The trial of Jared Loughner, the single suspect in the Arizona shooting of 19 people that left 6 dead, is facing some challenges before it even gets started. First, all of Arizona's federal judges recused themselves from presiding over the trial because of their personal connections to one of Loughner's victims, District Judge John M. Roll. Larry A. Burns, a U.S. district judge based in San Diego, was chosen to oversee the case, and now is predicted to try to move the trial away from Arizona "because the tragedy has profoundly shaken so many potential Arizona jurors," according to The Los Angeles Times.


Criminal cases are required to be tried in the jurisdiction in which the crime was committed. On rare occasions, however, some high profile cases are moved to outside jurisdictions in order to offer the defendant a fair trial, free of overwhelming bias from jurors who may not be able to put aside emotions when the crime in question affected their community. The trial of Oklahoma City bomber Timothy McVeigh, for example, was held in Denver for precisely this reason.


Those keeping up with the case discuss the potential for a change of venue and the challenges that will face the trial regardless of where it takes place.

  • Bias Against the Suspect Is Widespread  Daily Intel's Nitasha Tiku isn't sure public anger towards Jared Loughner stops at the Arizona border. "If they're looking for an untainted jury pool and uninvested court system, they're gonna have to look a lot farther away than California," she writes. "Heck, even Cuba has taken itself out of the running."
  • Giving Up One Right for Another  "Even in egregious circumstances, it is difficult for defense attorneys to convince federal judges to move a murder trial away from the jurisdiction where the murder occurred," notes Andrew Cohen at Politics Daily. But it does happen. Cohen points out that by pushing to move the case outside Arizona in order to insure Loughner's right to a fair trial with an impartial jury, the suspect would be giving up another right--to be tried in the location in which his alleged crimes were committed.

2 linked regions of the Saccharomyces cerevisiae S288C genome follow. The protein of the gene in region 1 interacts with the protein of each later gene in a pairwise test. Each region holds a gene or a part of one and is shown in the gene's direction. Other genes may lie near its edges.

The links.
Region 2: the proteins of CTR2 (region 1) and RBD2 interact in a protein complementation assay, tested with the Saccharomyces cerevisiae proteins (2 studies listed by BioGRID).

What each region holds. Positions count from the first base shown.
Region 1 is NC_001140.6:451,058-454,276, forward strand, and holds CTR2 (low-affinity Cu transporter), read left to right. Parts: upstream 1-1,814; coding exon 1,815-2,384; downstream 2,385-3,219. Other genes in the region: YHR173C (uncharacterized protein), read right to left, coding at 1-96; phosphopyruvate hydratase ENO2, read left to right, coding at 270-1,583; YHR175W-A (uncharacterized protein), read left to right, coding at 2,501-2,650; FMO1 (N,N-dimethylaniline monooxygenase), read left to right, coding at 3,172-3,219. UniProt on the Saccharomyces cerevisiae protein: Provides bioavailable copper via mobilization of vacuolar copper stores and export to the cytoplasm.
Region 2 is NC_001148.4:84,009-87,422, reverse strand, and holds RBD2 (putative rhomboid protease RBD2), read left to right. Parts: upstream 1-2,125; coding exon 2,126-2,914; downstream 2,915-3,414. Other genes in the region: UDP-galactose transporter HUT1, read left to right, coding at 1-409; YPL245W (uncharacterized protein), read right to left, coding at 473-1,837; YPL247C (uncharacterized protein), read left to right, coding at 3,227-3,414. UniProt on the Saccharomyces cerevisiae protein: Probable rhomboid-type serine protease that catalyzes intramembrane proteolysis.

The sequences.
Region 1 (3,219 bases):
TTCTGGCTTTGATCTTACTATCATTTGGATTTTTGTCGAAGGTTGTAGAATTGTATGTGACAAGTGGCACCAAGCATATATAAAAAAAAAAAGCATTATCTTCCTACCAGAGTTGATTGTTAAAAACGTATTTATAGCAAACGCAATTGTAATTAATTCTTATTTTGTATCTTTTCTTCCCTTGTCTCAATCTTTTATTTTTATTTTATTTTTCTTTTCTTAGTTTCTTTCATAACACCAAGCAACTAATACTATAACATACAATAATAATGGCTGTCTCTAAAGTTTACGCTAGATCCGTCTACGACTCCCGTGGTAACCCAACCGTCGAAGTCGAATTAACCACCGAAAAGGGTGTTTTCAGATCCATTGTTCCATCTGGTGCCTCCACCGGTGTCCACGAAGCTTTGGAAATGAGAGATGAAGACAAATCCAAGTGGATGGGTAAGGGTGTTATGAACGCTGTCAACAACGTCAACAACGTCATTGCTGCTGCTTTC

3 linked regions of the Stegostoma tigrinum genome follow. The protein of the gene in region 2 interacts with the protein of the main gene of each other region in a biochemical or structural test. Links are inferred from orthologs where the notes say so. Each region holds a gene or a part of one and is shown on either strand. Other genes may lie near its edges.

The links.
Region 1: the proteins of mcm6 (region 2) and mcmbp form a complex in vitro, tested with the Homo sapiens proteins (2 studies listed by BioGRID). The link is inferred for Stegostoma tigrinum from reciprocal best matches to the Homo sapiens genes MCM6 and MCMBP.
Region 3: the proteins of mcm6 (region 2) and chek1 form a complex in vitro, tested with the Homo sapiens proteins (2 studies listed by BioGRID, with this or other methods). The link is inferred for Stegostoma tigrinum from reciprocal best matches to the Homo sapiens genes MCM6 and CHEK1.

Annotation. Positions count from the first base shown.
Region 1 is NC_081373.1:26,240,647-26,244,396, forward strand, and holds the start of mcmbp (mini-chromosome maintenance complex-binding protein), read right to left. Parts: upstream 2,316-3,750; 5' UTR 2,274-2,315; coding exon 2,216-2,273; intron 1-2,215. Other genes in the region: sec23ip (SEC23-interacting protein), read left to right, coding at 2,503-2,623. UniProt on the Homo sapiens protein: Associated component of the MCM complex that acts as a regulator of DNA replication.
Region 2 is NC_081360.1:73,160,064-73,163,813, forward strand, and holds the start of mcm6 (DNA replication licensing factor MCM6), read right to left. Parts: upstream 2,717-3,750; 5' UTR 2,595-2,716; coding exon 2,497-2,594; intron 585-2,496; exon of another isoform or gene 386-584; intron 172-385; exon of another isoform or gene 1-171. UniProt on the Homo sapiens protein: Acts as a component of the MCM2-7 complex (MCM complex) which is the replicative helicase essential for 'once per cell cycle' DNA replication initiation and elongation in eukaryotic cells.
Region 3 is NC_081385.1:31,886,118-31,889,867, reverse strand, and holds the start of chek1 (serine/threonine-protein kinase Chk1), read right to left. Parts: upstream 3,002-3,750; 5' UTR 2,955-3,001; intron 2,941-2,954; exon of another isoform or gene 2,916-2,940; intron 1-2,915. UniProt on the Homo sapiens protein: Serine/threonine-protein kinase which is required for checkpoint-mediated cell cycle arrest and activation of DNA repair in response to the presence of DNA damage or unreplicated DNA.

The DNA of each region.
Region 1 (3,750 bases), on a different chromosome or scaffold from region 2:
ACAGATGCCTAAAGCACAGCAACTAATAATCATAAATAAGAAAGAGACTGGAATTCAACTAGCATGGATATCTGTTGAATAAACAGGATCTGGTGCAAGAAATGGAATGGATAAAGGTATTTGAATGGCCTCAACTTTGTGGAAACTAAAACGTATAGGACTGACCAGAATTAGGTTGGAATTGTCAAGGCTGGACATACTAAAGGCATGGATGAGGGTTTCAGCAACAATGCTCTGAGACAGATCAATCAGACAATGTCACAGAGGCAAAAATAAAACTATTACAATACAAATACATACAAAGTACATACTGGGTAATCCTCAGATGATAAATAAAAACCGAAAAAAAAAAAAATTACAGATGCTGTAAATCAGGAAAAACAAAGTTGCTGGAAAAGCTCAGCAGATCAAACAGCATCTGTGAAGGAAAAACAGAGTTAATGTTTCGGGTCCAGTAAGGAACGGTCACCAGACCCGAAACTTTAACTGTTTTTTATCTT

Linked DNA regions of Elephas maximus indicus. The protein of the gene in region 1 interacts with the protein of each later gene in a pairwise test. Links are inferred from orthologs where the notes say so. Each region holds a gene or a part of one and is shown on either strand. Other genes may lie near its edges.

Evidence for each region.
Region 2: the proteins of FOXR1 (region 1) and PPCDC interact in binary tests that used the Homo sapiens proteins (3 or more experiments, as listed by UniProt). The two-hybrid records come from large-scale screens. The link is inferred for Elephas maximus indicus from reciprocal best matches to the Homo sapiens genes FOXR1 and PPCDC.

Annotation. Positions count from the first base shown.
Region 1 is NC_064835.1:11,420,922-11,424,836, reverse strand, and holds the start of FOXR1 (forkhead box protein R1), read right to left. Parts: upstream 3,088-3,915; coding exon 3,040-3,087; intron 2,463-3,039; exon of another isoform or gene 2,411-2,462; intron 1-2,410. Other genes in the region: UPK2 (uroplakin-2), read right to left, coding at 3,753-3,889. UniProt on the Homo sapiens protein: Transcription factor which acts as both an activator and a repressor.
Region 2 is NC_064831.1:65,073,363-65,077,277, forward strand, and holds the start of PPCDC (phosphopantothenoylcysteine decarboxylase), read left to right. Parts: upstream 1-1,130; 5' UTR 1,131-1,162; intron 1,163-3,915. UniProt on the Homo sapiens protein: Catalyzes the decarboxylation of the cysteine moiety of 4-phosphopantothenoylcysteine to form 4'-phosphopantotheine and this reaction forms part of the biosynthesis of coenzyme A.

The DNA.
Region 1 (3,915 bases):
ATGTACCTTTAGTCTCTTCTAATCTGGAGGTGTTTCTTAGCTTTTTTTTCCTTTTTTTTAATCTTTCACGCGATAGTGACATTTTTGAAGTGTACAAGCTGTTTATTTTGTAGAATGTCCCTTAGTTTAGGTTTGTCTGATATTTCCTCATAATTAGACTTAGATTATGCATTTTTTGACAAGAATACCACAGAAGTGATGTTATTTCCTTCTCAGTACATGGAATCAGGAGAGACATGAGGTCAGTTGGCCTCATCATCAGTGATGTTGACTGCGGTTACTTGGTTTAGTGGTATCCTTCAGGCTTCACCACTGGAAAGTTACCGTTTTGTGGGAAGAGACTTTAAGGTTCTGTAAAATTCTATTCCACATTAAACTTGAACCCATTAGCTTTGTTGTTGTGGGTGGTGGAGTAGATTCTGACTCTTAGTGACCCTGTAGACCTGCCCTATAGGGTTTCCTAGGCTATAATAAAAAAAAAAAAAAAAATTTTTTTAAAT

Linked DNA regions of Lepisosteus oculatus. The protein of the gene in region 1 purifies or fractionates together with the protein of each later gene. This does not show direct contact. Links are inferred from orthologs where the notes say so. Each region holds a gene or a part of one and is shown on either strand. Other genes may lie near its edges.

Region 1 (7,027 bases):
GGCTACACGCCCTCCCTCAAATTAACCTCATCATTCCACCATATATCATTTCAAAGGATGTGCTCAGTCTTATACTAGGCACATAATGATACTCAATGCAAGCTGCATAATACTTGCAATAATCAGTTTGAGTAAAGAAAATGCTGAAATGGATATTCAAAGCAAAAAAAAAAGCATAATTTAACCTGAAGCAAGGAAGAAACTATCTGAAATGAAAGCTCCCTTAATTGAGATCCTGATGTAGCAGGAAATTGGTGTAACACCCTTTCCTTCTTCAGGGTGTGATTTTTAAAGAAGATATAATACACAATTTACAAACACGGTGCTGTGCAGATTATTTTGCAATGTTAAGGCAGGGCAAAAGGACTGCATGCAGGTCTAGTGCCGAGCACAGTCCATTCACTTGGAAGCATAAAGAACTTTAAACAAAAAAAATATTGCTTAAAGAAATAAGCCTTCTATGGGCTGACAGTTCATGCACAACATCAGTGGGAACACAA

• To Keep the Trial in Arizona, Give Up the Death Penalty  Talk Left blogger Jeralyn suggests that the trial's location may ultimately be determined by whether or not federal prosecutors seek to punish Loughner, if convicted, with the death penalty. "If the feds really want to increase the likelihood the trial will be held in Arizona, it should decide against bringing the death penalty," Jerlayn argues.
Any motion by the defense is also likely to include reports by experts who have conducted surveys among Arizonians as to whether they would be more likely to recommend death in the event of a conviction and where the trial should be held. The Government will respond with its own experts and surveys. the Court will hold hearings. This process also is likely to take months.
  • Beyond Venue, Prosecution Faces Challenges  Once the venue is decided, the federal prosecution will then be challenged with proving Loughner's guilt, as the suspect's mental stability is being seriously questioned. CBS's Jan Crawford reports that "this could be one of those rare cases where a guilty verdict is difficult and the death penalty is almost impossible" because Loughner may be able to use the insanity defense. Crawford explains:
That defense rarely works. An exception is John Hinckley, who tried to kill President Reagan, and was found not guilty by reason of insanity. Confined indefinitely to a mental institution, Hinckley now has freedom to leave the facility for unsupervised visits with his family.
If Loughner is convicted of the crimes the insanity defense could still help him avoid the death penalty as it did for those other clients of Judy Clarke.